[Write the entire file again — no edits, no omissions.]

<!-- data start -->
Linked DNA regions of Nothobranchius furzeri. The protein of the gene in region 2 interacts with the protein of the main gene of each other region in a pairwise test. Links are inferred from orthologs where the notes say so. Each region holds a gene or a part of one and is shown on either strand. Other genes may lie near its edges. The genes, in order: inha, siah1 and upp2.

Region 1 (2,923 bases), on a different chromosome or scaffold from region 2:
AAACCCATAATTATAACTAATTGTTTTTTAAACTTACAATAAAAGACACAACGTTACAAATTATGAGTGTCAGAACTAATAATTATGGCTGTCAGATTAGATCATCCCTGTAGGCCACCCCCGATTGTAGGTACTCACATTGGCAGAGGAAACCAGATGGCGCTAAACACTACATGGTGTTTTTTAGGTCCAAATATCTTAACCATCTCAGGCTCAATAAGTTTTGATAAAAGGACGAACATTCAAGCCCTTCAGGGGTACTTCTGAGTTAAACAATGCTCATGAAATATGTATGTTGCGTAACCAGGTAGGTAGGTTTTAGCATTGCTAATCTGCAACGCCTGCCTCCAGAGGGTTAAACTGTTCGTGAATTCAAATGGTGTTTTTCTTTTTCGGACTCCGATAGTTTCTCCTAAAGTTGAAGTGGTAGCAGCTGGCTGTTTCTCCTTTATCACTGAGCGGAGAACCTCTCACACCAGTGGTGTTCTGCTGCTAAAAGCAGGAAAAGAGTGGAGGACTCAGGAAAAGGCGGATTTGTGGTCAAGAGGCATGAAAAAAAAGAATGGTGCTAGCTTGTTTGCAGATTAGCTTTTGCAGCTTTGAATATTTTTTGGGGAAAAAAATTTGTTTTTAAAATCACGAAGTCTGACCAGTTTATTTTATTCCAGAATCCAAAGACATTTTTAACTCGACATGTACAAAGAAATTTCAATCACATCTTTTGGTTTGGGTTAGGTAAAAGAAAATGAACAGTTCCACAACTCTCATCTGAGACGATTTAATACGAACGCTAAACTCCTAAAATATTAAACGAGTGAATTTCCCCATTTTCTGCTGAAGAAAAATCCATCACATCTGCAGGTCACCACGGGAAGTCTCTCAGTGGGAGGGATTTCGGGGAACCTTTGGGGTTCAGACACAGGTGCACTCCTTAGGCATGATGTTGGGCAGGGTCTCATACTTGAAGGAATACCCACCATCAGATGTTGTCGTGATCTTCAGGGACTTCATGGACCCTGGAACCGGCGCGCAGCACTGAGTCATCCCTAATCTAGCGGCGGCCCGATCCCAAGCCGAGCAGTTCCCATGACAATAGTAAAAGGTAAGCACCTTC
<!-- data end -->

Linked DNA regions of Nothobranchius furzeri. The protein of the gene in region 2 interacts with the protein of the main gene of each other region in a pairwise test. Links are inferred from orthologs where the notes say so. Each region holds a gene or a part of one and is shown on either strand. Other genes may lie near its edges. The genes, in order: inha, siah1 and upp2.

Region 1 (2,923 bases), on a different chromosome or scaffold from region 2:
AAACCCATAATTATAACTAATTGTTTTTTAAACTTACAATAAAAGACACAACGTTACAAATTATGAGTGTCAGAACTAATAATTATGGCTGTCAGATTAGATCATCCCTGTAGGCCACCCCCGATTGTAGGTACTCACATTGGCAGAGGAAACCAGATGGCGCTAAACACTACATGGTGTTTTTTAGGTCCAAATATCTTAACCATCTCAGGCTCAATAAGTTTTGATAAAAGGACGAACATTCAAGCCCTTCAGGGGTACTTCTGAGTTAAACAATGCTCATGAAATATGTATGTTGCGTAACCAGGTAGGTAGGTTTTAGCATTGCTAATCTGCAACGCCTGCCTCCAGAGGGTTAAACTGTTCGTGAATTCAAATGGTGTTTTTCTTTTTCGGACTCCGATAGTTTCTCCTAAAGTTGAAGTGGTAGCAGCTGGCTGTTTCTCCTTTATCACTGAGCGGAGAACCTCTCACACCAGTGGTGTTCTGCTGCTAAAAGCAGGAAAAGAGTGGAGGACTCAGGAAAAGGCGGATTTGTGGTCAAGAGGCATGAAAAAAAAGAATGGTGCTAGCTTGTTTGCAGATTAGCTTTTGCAGCTTTGAATATTTTTTGGGGAAAAAAATTTGTTTTTAAAATCACGAAGTCTGACCAGTTTATTTTATTCCAGAATCCAAAGACATTTTTAACTCGACATGTACAAAGAAATTTCAATCACATCTTTTGGTTTGGGTTAGGTAAAAGAAAATGAACAGTTCCACAACTCTCATCTGAGACGATTTAATACGAACGCTAAACTCCTAAAATATTAAACGAGTGAATTTCCCCATTTTCTGCTGAAGAAAAATCCATCACATCTGCAGGTCACCACGGGAAGTCTCTCAGTGGGAGGGATTTCGGGGAACCTTTGGGGTTCAGACACAGGTGCACTCCTTAGGCATGATGTTGGGCAGGGTCTCATACTTGAAGGAATACCCACCATCAGATGTTGTCGTGATCTTCAGGGACTTCATGGACCCTGGAACCGGCGCGCAGCACTGAGTCATCCCTAATCTAGCGGCGGCCCGATCCCAAGCCGAGCAGTTCCCATGACAATAGTAAAAGGTAAGCACCTTC